The U.S. government's efforts to stem undocumented immigration by fortifying the U.S.-Mexico border have increased the profitability of the people-smuggling business and fostered greater sophistication in the smuggling networks through which a foreign terrorist might enter the country. U.S. national security would be better served if undocumented labor migration were taken out of the border-security equation by reforming the U.S. immigration system to accommodate U.S. labor demand.
Foreign-born workers do not substitute perfectly for, and therefore do not compete with, most native-born workers. Rather, the complementary nature of the skills, occupations, and abilities of foreign-born workers increases the productivity of natives, stimulates investment, and enhances the choices available to consumers.
Most of the border-enforcement and immigration-reform proposals currently being considered in Washington, DC, are not comprehensive or adequate solutions to the issue of undocumented immigration. The process of North American economic integration, and development within Mexico itself, create structural conditions that encourage Mexican migration to the United States. Read more...
Congressional representatives who supported H.R. 4437—the Border Protection, Anti-Terrorism, and Illegal Immigration Control Act of 2005—are most likely to represent districts with relatively few undocumented immigrants.
The immigration debate once again is dominated by narrow thinking and the search for simplistic solutions to complex problems. Most lawmakers and the press have come to equate “immigration reform” with the question of whether or not enhanced immigration enforcement should be coupled with a new guest worker program that is more responsive than current immigration policies to the labor needs of the U.S. economy. All but lost in this debate have been the calls by prominent immigration reform advocates to improve and expand pathways for permanent immigration as well.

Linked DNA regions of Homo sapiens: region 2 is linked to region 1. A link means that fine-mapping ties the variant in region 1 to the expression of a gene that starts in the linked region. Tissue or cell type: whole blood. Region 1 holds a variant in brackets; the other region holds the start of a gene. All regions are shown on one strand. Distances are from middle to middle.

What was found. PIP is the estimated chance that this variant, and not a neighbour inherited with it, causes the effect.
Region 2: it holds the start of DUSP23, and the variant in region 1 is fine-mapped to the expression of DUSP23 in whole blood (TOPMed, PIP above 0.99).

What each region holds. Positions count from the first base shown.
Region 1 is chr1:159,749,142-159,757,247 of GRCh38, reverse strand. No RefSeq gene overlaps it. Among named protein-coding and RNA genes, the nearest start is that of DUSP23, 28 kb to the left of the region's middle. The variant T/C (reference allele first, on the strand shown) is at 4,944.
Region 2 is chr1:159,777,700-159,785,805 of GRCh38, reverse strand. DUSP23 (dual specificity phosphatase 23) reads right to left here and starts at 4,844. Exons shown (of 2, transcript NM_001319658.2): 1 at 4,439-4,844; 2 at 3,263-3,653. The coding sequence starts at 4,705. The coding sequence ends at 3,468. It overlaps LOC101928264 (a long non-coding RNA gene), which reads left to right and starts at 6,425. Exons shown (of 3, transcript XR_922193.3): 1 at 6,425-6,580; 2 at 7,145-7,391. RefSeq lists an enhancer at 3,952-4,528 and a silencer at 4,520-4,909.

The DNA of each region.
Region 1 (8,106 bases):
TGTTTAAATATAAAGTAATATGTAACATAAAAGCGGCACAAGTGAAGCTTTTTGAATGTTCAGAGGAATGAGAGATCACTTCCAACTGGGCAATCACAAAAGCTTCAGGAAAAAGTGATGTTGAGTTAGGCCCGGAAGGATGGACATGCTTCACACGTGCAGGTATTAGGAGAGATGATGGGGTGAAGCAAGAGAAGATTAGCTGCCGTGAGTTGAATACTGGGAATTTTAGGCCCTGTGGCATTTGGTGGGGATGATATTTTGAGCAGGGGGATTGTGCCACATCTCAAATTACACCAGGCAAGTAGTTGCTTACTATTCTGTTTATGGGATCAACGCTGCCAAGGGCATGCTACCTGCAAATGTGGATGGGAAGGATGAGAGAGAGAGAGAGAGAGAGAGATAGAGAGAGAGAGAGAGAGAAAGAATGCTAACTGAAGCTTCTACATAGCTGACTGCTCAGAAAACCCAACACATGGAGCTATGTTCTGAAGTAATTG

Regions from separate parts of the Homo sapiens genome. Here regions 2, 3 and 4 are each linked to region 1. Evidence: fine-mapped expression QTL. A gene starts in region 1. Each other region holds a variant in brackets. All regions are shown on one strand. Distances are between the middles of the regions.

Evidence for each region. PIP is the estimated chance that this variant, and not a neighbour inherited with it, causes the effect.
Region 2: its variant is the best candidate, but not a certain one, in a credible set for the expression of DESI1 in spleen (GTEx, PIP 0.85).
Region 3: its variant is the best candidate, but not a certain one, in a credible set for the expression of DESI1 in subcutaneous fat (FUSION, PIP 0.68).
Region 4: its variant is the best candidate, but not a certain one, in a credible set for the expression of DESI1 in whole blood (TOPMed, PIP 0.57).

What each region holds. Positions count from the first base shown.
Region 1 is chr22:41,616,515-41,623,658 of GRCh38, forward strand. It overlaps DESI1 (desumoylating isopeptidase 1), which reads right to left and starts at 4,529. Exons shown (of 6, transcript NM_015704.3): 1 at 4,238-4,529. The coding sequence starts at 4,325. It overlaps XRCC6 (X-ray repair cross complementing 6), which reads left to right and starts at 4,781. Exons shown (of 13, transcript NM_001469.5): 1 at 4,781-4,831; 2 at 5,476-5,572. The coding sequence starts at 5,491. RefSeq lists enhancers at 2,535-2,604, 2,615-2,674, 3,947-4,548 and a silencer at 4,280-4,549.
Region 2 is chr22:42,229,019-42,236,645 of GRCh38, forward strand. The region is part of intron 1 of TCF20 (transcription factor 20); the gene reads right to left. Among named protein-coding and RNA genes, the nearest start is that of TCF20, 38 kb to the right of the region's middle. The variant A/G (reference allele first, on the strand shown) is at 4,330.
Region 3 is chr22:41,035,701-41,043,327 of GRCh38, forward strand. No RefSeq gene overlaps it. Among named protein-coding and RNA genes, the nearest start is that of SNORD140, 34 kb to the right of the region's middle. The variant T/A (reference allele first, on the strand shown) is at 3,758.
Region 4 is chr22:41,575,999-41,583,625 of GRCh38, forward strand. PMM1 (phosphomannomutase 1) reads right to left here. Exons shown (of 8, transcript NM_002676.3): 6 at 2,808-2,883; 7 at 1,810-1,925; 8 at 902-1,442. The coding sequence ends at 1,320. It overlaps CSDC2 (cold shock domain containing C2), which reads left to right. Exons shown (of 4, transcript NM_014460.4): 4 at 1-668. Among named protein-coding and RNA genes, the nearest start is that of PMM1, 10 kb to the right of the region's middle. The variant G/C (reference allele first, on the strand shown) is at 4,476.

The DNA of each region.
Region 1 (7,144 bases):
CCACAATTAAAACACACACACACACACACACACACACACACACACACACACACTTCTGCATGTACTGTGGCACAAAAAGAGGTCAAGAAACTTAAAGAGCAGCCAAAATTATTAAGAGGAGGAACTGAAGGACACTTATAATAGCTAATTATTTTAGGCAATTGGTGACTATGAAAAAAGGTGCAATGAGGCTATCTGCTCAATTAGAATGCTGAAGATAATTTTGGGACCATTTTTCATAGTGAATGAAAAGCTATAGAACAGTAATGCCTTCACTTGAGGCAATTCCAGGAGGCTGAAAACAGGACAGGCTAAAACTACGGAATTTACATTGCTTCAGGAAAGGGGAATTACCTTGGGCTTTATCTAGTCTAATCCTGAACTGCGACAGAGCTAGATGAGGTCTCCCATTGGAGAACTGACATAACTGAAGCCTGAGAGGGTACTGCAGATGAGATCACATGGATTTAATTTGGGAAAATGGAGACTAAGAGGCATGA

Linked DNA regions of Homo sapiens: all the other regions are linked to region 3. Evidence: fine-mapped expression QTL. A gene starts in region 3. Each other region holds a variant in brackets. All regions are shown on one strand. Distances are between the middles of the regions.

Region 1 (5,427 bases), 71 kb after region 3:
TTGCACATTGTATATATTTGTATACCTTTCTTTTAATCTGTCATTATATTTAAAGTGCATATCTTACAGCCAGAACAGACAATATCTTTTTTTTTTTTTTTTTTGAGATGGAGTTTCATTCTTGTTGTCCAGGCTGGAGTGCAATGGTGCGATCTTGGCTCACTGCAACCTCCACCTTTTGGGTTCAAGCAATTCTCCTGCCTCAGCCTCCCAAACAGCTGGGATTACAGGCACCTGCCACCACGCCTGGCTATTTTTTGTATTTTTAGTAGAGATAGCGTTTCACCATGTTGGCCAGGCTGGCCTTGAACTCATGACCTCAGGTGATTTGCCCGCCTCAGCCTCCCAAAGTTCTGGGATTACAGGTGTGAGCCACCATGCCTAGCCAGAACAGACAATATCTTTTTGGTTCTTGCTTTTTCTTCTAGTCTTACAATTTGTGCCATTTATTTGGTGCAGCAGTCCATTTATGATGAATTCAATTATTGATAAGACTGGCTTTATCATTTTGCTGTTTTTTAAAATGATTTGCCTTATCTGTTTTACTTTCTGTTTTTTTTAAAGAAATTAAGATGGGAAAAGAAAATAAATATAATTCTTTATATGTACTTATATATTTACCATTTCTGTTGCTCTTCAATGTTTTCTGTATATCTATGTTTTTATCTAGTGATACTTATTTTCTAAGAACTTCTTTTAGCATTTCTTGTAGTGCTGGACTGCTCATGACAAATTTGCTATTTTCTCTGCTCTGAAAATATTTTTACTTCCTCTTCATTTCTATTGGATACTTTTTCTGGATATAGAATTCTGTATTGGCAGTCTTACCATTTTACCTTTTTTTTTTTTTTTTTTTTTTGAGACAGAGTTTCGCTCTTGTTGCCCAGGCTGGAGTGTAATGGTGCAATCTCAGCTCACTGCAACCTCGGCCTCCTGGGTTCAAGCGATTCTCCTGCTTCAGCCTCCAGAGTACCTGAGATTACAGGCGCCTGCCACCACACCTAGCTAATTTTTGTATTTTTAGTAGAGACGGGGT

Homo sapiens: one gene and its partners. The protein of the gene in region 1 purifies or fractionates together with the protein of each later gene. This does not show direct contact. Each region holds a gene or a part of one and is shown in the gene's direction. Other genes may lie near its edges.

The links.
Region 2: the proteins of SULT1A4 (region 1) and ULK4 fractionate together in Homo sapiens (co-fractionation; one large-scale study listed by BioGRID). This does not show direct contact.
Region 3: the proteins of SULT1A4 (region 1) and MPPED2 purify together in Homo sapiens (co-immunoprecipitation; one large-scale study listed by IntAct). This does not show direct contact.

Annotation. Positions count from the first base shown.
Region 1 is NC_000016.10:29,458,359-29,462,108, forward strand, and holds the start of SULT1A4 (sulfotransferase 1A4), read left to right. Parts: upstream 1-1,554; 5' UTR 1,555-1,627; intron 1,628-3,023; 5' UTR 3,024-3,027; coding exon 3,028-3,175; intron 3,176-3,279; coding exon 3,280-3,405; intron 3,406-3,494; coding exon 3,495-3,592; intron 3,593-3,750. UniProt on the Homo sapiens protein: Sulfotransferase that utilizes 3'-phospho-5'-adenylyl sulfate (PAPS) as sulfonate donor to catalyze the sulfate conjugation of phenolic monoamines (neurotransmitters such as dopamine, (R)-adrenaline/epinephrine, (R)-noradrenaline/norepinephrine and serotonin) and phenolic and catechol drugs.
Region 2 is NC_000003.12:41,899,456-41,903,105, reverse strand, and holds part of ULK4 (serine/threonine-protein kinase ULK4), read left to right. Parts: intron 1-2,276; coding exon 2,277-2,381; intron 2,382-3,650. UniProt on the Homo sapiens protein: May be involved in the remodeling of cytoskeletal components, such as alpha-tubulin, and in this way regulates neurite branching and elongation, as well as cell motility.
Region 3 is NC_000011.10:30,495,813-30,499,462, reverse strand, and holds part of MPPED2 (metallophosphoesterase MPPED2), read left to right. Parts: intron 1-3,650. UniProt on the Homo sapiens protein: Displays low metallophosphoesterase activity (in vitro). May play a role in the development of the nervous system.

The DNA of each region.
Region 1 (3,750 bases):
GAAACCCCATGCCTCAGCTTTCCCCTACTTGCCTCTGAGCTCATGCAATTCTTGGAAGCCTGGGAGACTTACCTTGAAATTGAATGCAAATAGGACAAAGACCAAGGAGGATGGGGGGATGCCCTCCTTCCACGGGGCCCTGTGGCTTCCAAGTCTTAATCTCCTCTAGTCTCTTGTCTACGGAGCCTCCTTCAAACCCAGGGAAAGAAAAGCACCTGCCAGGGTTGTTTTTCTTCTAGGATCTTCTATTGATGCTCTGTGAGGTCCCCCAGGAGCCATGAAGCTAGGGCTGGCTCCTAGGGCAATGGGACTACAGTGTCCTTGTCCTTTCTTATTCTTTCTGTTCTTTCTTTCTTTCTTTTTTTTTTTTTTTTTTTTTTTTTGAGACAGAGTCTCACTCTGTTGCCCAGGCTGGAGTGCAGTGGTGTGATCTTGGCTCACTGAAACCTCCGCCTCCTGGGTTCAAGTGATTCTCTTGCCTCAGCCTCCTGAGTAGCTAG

In the United States, human traffickers most frequently exploit the desperation of undocumented immigrants as a means of obtaining victims. Until recently, their lack of legal status precluded undocumented trafficking victims from receiving government protections typically available to other crime victims and kept them from remaining in the United States to assist in the prosecution of their abusers.
This report examines the relationship between immigration and sustained U.S. economic growth. As the U.S. labor force ages and becomes better educated, the economy is continuing to create a substantial number of jobs for individuals with low levels of formal education and that favor younger workers. These trends are creating a critical demographic gap between U.S. labor supply and demand that immigration can help fill.
A proper understanding of the causes of international migration suggests that punitive immigration and border policies tend to backfire, and this is precisely what has happened in the case of the United States and Mexico. Rather than raising the odds that undocumented immigrants will be apprehended, U.S. border-enforcement policies have reduced the apprehension rate to historical lows and in the process helped transform Mexican immigration from a regional to a national phenomenon. The solution to the problems associated with undocumented migration is not open borders, but frontiers that are reasonably regulated on a binational basis.
The current crisis of undocumented immigration to the United States has its roots in fundamental misunderstandings about the causes of immigration and the motivations of immigrants. A growing body of evidence indicates that current border enforcement policies are based on mistaken assumptions and have failed. Undocumented migrants continue to come to the United States, rates of apprehension are at all-time lows, and migrants are settling in the United States at higher rates than ever before. Developing effective and realistic immigration policies requires overcoming five basic myths about immigration.